Past Events

Posted on 11/16//15

W2O and the Massachusetts Sierra Club hosted Heroes of the Oceans at the MA State House last week, honoring those that have helped pass bills banning single use plastic pollution in their towns and cities.

Educating about refusing single use plastic is not enough. The real heroes are those that take up the challenge in their communities and enacting lasting change through legislation. Mindful change matters, but those changes that spark local, city and statewide initiatives, that is what its all about.

Plastic pollution clogs our drains, litters our parks, destroys our oceans and then ends up in us. The plastic ends up in us.

Our Heroes of the Oceans made endless phone calls, spent hours explaining the damage that single use plastic does to our environment, oceans and families, and convinced town chamber, town meeting members, selectman and legislators that now is the time to act and ban single use plastic in our communities. It is hard work getting that done.

 

Best Honorees

The “Heroes” with legislators on the grand staircase at the MA State House (photo: Gretchen Powers)

Posted on 11/23//14

Photo credit: Nickolay Lamm and Climate Central

Photo credit: Nickolay Lamm and Climate Central

Though Mayor Menino is surely missed in Boston, his presence was felt strongly at the Sea Level Rise and the Future of Coastal Cities meeting at Boston University last week. Most speakers credited Mayor Menino for bringing them together to engage in the topic of how climate change and the resulting sea level rise will affect cites across the world.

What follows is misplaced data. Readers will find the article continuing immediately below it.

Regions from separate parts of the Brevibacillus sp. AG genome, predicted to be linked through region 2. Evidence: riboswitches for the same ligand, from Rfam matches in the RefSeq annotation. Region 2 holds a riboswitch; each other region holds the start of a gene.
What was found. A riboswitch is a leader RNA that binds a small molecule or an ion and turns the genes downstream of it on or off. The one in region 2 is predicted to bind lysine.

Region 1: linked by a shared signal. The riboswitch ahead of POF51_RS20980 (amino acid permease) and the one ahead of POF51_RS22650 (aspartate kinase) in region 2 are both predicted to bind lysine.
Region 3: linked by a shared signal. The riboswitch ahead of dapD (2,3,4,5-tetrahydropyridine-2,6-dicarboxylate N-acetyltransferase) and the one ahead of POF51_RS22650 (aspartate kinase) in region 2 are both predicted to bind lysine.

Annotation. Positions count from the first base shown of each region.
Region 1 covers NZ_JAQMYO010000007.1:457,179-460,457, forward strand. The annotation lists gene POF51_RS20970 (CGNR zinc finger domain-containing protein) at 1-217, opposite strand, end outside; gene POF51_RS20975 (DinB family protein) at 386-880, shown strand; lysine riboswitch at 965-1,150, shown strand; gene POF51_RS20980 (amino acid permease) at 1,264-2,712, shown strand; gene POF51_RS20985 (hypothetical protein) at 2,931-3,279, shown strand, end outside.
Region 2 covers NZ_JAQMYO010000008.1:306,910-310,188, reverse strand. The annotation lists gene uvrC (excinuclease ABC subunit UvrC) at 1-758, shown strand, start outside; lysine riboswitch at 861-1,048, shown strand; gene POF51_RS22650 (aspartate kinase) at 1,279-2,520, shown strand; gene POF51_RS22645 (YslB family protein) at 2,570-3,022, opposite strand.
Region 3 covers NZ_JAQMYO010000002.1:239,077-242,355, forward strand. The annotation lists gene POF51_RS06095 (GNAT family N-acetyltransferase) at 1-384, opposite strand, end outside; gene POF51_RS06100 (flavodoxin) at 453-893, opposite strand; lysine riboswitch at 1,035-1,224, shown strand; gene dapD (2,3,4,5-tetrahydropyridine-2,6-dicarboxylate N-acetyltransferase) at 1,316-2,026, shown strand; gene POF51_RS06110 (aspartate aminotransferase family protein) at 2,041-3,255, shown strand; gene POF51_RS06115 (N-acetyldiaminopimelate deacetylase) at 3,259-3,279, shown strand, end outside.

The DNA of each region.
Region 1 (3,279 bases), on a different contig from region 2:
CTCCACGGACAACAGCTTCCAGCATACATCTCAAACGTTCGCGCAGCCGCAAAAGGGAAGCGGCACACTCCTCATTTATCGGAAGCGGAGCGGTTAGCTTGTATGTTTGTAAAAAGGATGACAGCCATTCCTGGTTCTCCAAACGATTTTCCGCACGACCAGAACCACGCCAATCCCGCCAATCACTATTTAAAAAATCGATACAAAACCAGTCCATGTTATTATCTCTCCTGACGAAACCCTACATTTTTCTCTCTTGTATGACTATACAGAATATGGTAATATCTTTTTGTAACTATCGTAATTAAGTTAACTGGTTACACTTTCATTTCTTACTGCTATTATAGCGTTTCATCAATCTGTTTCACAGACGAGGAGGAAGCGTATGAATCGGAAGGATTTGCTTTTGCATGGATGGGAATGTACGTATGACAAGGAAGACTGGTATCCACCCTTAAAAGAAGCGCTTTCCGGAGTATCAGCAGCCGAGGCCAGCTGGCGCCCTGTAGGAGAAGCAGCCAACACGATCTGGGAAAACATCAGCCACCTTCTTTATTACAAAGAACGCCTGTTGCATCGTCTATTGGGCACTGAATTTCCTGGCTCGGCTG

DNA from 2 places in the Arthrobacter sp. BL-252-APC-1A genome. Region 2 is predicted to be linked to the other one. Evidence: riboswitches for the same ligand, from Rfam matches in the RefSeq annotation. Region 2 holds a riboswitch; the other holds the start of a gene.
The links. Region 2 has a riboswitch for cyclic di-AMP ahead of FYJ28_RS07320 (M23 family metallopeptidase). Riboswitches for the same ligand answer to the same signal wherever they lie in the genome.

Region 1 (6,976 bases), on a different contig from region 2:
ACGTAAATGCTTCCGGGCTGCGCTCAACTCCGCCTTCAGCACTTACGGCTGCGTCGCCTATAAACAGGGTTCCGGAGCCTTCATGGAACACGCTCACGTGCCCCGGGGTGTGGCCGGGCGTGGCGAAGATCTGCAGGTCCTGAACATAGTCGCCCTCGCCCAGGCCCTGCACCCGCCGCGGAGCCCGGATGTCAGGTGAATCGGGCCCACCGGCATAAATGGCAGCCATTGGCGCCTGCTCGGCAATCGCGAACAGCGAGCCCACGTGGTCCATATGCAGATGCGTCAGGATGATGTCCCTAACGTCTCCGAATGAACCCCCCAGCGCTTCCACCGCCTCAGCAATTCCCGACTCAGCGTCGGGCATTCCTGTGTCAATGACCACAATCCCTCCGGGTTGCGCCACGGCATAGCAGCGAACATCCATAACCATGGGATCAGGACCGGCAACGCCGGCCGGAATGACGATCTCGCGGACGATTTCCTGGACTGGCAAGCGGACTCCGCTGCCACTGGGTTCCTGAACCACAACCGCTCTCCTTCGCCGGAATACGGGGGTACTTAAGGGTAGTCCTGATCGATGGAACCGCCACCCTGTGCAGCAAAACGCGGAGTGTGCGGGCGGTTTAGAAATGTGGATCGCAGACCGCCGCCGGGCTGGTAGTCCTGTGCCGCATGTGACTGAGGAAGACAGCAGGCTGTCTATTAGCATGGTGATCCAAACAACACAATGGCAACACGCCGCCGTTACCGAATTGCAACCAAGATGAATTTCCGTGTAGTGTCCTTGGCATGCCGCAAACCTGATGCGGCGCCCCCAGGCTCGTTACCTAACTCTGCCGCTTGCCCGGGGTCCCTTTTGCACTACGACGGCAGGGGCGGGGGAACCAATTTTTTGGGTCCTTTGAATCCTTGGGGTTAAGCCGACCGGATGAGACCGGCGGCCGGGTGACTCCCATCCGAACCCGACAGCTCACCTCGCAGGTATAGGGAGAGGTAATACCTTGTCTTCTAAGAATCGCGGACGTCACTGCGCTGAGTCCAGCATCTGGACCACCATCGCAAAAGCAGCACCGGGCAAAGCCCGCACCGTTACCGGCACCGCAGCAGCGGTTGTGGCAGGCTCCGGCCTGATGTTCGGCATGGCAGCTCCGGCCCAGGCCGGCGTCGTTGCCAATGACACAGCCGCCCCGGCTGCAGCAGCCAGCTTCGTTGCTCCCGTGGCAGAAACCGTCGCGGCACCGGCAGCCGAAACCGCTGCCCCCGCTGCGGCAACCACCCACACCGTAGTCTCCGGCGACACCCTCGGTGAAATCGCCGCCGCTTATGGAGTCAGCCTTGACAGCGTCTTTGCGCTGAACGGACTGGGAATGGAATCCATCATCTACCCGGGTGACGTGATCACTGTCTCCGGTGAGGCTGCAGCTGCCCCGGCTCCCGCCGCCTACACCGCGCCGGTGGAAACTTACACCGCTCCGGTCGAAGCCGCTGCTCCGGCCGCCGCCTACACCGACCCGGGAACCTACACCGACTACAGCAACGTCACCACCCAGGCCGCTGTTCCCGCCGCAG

City officials from Helsinki to Melbourne came to collaborate and learn about what cities are doing to increase their resilience to protect their communities with smart design choices involving government, urban planners, developers, the private business sector, academia and scientists. Erika Spanger-Siegfried from the Union of Concerned Scientists explains in a video shown shown at the event that extensive research shows that over the next 30 years, sea levels will increase up to a foot or more in some east coast locations and that when storms occur on top of already typical tidal flooding, higher tides will magnify the risk of severe coastal events.

The conference highlighted the importance of communication between those entities working in different domains, especially from scientist who are learning the language that will be crucial to delivering the message of climate change that causes sea level rise to governments, insurers and the public. “Inherit uncertainties make it harder to make the message clear,” said Bud Ris, past president of the New England Aquarium and a contributor to environmental education and policy around the topic of climate change. But Tony Janetos, director, Fredrick S. Pardee Center for the Studay of the Longer Range Future and co host of the event with the Initiative on Cities, reminded us that “we (scientists) were never trained to communicate this way.” It is an urgent message they are tasked with delivering- one that he says is not that climate change is “50 years out, like we thought” but here faster than we even imagined. “We do not have the luxury to ignore what the science or the experience of others tells us. We must manage the risks while learning more.”

Everyone wants to know, “What will the future hold?” According to Janetos, “it depends on what future we choose.”

*The computer enhanced photo on this page is from a prediction project of the collapse of the Western Antarctic glaciers from Climate Central. Yes, that is the Boston Harbor Hotel. Check out the rest of the photorealistic work depicting iconic places around the globe (and maybe where you live) by photographer Nickolay Lamm.